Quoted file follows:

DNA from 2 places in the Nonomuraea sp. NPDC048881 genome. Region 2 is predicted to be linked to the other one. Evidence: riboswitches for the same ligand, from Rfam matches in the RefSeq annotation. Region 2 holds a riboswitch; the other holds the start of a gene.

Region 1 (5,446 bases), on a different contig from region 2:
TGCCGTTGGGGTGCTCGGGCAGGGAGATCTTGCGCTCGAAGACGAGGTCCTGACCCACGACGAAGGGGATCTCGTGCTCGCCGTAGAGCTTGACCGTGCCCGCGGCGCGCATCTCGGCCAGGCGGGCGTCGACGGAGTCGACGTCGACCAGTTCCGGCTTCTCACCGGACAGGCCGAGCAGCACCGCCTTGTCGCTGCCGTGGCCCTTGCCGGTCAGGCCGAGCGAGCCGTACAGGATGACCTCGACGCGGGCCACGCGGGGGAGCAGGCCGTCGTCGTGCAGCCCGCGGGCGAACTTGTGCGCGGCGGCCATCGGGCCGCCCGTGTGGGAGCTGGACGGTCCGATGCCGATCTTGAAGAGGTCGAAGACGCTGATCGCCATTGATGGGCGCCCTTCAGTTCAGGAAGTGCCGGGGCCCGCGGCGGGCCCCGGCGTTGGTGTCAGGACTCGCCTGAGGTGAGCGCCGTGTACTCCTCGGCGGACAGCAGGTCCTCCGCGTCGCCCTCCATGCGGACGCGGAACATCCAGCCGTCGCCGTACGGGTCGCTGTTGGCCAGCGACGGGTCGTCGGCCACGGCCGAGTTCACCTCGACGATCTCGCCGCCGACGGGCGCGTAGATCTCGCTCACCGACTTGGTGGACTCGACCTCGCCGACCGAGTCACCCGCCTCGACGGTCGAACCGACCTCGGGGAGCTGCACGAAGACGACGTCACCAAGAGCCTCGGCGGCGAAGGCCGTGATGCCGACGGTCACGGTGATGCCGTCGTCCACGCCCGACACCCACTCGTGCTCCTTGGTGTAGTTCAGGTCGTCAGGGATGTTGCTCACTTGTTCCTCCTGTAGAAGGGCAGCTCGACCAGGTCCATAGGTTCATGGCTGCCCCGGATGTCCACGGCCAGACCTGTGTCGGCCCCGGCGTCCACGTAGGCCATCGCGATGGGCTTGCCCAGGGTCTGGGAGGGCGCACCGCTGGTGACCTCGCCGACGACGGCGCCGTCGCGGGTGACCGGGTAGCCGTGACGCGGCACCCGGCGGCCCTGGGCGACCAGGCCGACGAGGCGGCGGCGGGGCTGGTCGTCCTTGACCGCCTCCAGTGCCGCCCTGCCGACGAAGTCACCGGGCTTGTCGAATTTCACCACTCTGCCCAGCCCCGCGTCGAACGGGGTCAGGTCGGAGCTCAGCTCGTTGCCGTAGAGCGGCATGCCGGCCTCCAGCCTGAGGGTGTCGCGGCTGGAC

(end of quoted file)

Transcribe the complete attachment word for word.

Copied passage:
DNA from 2 places in the Nonomuraea sp. NPDC048881 genome. Region 2 is predicted to be linked to the other one. Evidence: riboswitches for the same ligand, from Rfam matches in the RefSeq annotation. Region 2 holds a riboswitch; the other holds the start of a gene.

Region 1 (5,446 bases), on a different contig from region 2:
TGCCGTTGGGGTGCTCGGGCAGGGAGATCTTGCGCTCGAAGACGAGGTCCTGACCCACGACGAAGGGGATCTCGTGCTCGCCGTAGAGCTTGACCGTGCCCGCGGCGCGCATCTCGGCCAGGCGGGCGTCGACGGAGTCGACGTCGACCAGTTCCGGCTTCTCACCGGACAGGCCGAGCAGCACCGCCTTGTCGCTGCCGTGGCCCTTGCCGGTCAGGCCGAGCGAGCCGTACAGGATGACCTCGACGCGGGCCACGCGGGGGAGCAGGCCGTCGTCGTGCAGCCCGCGGGCGAACTTGTGCGCGGCGGCCATCGGGCCGCCCGTGTGGGAGCTGGACGGTCCGATGCCGATCTTGAAGAGGTCGAAGACGCTGATCGCCATTGATGGGCGCCCTTCAGTTCAGGAAGTGCCGGGGCCCGCGGCGGGCCCCGGCGTTGGTGTCAGGACTCGCCTGAGGTGAGCGCCGTGTACTCCTCGGCGGACAGCAGGTCCTCCGCGTCGCCCTCCATGCGGACGCGGAACATCCAGCCGTCGCCGTACGGGTCGCTGTTGGCCAGCGACGGGTCGTCGGCCACGGCCGAGTTCACCTCGACGATCTCGCCGCCGACGGGCGCGTAGATCTCGCTCACCGACTTGGTGGACTCGACCTCGCCGACCGAGTCACCCGCCTCGACGGTCGAACCGACCTCGGGGAGCTGCACGAAGACGACGTCACCAAGAGCCTCGGCGGCGAAGGCCGTGATGCCGACGGTCACGGTGATGCCGTCGTCCACGCCCGACACCCACTCGTGCTCCTTGGTGTAGTTCAGGTCGTCAGGGATGTTGCTCACTTGTTCCTCCTGTAGAAGGGCAGCTCGACCAGGTCCATAGGTTCATGGCTGCCCCGGATGTCCACGGCCAGACCTGTGTCGGCCCCGGCGTCCACGTAGGCCATCGCGATGGGCTTGCCCAGGGTCTGGGAGGGCGCACCGCTGGTGACCTCGCCGACGACGGCGCCGTCGCGGGTGACCGGGTAGCCGTGACGCGGCACCCGGCGGCCCTGGGCGACCAGGCCGACGAGGCGGCGGCGGGGCTGGTCGTCCTTGACCGCCTCCAGTGCCGCCCTGCCGACGAAGTCACCGGGCTTGTCGAATTTCACCACTCTGCCCAGCCCCGCGTCGAACGGGGTCAGGTCGGAGCTCAGCTCGTTGCCGTAGAGCGGCATGCCGGCCTCCAGCCTGAGGGTGTCGCGGCTGGAC